MBTA unions pressed for pension concessions

State officials warn T retirement fund could run out of money

STATE TRANSPORTATION OFFICIALS on Monday pressured the MBTA’s major unions to agree to concessions that would reduce retirement payouts by about $1 billion over the next 18 years and prevent the authority’s pension fund from running out of money.

The officials said their analysis indicates the T’s pension fund is paying out more money than it is taking in in contributions and investment returns, that investment returns are unlikely to pick up significantly, and that a legislative bailout is unlikely.

Transportation Secretary Stephanie Pollack said emphatically that the state has no commitment to bail out the T pension fund. “The basic message is that this is a private retirement fund without a backstop,” she said.

John Englander, the MBTA’s legal counsel, said there are only three real options for addressing the authority’s pension problem. He said changes to the design of the pension plan can be negotiated with the T’s unions through collective bargaining or, if negotiations fail, via binding arbitration. He also said the Legislature could choose to act regarding the contributions to or the benefits from pensions. (The final sentence of this paragraph was corrected to specify what the Legislature could do.)

But in a presentation to the Fiscal and Management Control Board, T officials listed a taxpayer bailout as one of several “bad choices” for responding to the pension crisis. The other bad choices included raising fares and reducing capital investments in the T.

James O’Brien, president of the Carmen’s Union, the T’s largest union, agreed in December to wage and work rule changes in return for job protection for his members. But on Monday O’Brien, a member of the MBTA’s Retirement Board, accused the T of manipulating the pension data to present an unfair picture of the situation. He also sounded as if he was unwilling to make major concessions.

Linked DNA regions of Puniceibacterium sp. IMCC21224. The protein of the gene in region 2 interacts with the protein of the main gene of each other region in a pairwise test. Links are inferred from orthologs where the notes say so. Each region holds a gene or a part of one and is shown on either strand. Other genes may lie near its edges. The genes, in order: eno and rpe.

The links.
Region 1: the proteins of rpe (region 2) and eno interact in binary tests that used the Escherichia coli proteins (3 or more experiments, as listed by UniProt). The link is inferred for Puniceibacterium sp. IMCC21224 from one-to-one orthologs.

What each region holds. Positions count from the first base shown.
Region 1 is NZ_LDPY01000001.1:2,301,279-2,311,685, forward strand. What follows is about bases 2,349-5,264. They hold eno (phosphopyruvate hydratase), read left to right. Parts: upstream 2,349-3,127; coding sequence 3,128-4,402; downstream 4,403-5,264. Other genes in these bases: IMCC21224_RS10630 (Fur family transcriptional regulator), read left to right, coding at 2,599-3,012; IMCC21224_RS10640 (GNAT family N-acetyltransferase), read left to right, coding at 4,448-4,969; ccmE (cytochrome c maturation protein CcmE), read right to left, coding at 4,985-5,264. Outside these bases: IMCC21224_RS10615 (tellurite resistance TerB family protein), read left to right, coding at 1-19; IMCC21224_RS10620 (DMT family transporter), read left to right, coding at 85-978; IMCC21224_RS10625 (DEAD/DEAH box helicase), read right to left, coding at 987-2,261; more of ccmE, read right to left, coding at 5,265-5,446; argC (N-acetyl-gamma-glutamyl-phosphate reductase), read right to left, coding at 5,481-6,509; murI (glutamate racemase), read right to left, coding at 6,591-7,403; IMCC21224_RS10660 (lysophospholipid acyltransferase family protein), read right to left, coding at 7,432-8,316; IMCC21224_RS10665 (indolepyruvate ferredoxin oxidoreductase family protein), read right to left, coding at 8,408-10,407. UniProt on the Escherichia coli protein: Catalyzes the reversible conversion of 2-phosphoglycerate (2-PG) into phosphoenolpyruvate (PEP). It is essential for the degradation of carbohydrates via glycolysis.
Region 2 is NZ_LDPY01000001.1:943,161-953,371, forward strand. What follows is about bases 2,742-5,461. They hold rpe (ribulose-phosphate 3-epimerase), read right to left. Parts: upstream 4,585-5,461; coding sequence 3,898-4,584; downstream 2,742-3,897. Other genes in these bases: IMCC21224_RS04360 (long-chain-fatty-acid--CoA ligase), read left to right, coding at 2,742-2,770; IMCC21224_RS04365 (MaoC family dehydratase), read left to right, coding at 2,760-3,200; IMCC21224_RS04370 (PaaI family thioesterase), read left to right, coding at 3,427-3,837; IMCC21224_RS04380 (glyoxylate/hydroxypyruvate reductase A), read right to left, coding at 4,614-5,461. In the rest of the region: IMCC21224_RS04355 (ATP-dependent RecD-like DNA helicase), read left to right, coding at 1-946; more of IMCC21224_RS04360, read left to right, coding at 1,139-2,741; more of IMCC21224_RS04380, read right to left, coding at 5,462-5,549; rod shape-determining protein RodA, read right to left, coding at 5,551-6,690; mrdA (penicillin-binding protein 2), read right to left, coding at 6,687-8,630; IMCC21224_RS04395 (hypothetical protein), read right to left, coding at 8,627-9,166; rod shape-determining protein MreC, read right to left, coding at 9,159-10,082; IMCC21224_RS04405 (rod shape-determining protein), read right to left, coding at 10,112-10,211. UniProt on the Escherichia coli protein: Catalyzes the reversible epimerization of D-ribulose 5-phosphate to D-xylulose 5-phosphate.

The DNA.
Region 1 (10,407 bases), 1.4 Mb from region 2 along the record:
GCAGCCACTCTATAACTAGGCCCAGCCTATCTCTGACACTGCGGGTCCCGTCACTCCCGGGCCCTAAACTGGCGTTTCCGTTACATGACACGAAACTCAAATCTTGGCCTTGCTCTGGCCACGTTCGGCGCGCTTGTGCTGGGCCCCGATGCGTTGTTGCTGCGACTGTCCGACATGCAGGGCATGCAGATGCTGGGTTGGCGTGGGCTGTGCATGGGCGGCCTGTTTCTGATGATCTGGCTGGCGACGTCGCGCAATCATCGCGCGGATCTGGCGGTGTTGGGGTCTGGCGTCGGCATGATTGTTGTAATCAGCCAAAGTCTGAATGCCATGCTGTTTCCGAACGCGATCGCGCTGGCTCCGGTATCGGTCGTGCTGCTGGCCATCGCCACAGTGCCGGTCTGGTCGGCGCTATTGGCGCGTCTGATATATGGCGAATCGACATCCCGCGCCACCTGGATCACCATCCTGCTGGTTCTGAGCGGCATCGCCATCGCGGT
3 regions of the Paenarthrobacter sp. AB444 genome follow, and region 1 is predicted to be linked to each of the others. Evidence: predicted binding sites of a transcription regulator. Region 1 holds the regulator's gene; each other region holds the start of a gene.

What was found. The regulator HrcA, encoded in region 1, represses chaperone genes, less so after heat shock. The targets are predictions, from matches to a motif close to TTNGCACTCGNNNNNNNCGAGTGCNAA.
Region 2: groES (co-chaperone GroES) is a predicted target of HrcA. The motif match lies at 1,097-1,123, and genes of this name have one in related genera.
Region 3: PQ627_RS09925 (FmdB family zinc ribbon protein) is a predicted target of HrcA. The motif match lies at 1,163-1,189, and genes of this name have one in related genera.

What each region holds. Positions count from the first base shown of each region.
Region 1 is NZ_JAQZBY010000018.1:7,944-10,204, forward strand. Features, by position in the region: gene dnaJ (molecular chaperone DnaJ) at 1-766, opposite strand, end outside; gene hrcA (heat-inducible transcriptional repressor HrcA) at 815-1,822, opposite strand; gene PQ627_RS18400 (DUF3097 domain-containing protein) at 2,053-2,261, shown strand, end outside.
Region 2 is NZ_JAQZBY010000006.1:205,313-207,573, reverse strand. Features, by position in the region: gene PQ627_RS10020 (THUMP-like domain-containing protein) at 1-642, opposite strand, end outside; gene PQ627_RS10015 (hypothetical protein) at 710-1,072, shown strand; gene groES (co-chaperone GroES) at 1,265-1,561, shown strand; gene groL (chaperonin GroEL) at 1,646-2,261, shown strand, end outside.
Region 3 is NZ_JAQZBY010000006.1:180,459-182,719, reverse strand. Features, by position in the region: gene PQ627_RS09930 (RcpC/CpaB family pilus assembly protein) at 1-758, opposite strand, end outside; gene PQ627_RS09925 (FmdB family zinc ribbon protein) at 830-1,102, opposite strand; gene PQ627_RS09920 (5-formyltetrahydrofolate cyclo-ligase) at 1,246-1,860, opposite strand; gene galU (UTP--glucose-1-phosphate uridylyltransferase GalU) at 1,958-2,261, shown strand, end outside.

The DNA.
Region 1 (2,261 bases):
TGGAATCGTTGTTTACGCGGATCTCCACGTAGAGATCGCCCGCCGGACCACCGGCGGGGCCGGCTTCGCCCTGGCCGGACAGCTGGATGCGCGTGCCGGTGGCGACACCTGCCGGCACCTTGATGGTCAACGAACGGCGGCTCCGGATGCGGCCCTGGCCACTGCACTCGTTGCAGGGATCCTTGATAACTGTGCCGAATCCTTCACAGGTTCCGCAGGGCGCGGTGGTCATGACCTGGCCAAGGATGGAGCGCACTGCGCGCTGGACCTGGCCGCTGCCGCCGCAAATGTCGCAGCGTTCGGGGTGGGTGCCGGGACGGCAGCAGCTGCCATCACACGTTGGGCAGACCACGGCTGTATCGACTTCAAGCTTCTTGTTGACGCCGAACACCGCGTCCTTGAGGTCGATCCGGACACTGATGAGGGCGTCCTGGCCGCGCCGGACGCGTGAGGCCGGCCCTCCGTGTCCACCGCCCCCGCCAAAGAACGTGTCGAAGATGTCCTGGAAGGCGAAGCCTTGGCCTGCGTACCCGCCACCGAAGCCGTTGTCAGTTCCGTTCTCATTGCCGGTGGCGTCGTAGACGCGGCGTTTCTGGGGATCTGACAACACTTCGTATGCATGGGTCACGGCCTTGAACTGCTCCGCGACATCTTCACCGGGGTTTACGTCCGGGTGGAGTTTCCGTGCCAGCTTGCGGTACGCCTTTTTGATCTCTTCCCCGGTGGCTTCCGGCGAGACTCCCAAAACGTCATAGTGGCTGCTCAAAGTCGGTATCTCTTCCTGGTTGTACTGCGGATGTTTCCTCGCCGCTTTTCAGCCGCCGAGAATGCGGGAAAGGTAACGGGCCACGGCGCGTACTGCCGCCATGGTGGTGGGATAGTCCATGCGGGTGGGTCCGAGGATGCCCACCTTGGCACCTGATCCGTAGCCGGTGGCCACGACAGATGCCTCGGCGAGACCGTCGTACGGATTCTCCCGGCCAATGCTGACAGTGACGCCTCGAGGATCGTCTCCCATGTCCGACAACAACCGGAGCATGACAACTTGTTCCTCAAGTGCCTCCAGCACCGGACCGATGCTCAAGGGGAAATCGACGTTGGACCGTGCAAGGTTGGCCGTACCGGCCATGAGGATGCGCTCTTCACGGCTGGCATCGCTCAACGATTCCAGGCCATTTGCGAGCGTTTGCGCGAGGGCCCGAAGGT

“The MBTA warns it may no longer be able to honor the promises it made its employees,” he said. “Where I come from, a promise is a promise.”

According to T officials, the agency’s pension fund has received $640 million in investment returns and $741 million in contributions over the last decade. Over that same time period, however, the agency has paid out $1.699 billion in benefits, resulting in a net outflow from the pension fund of $958 million.

Part of the problem is that there are now more MBTA retirees living off their pensions than active employees. In 2016, according to the presentation, the T had 5,786 employees and 6,685 retirees.

O’Brien blamed that imbalance on T management, noting that 728 workers have retired since 2015 because of layoffs, privatization initiatives, and retirement incentives. He also noted that pension costs may be up, but operating costs are down as the payroll has been trimmed $61.5 million since 2014.

Each year the MBTA Retirement Board calculates how much money is needed to keep the pension fund solvent. In fiscal 2017, officials said the MBTA is contributing 18 percent and employees 6 percent of the total, with the balance coming from investment returns on the fund’s assets.  The officials said the MBTA’s contribution is $87 million in fiscal 2017 and expected to keep growing, hitting $119 million by fiscal 2022.

Brian Shortsleeve, the chief administrator and acting general manager of the T, said he wanted to work closely with the T’s unions in addressing the pension fund problems. But he leaked his pension fund presentation to the Boston Globe a day before presenting it to the Fiscal and Management Control Board and recited a long list of ways in which the T’s pension system provides relatively lavish benefits.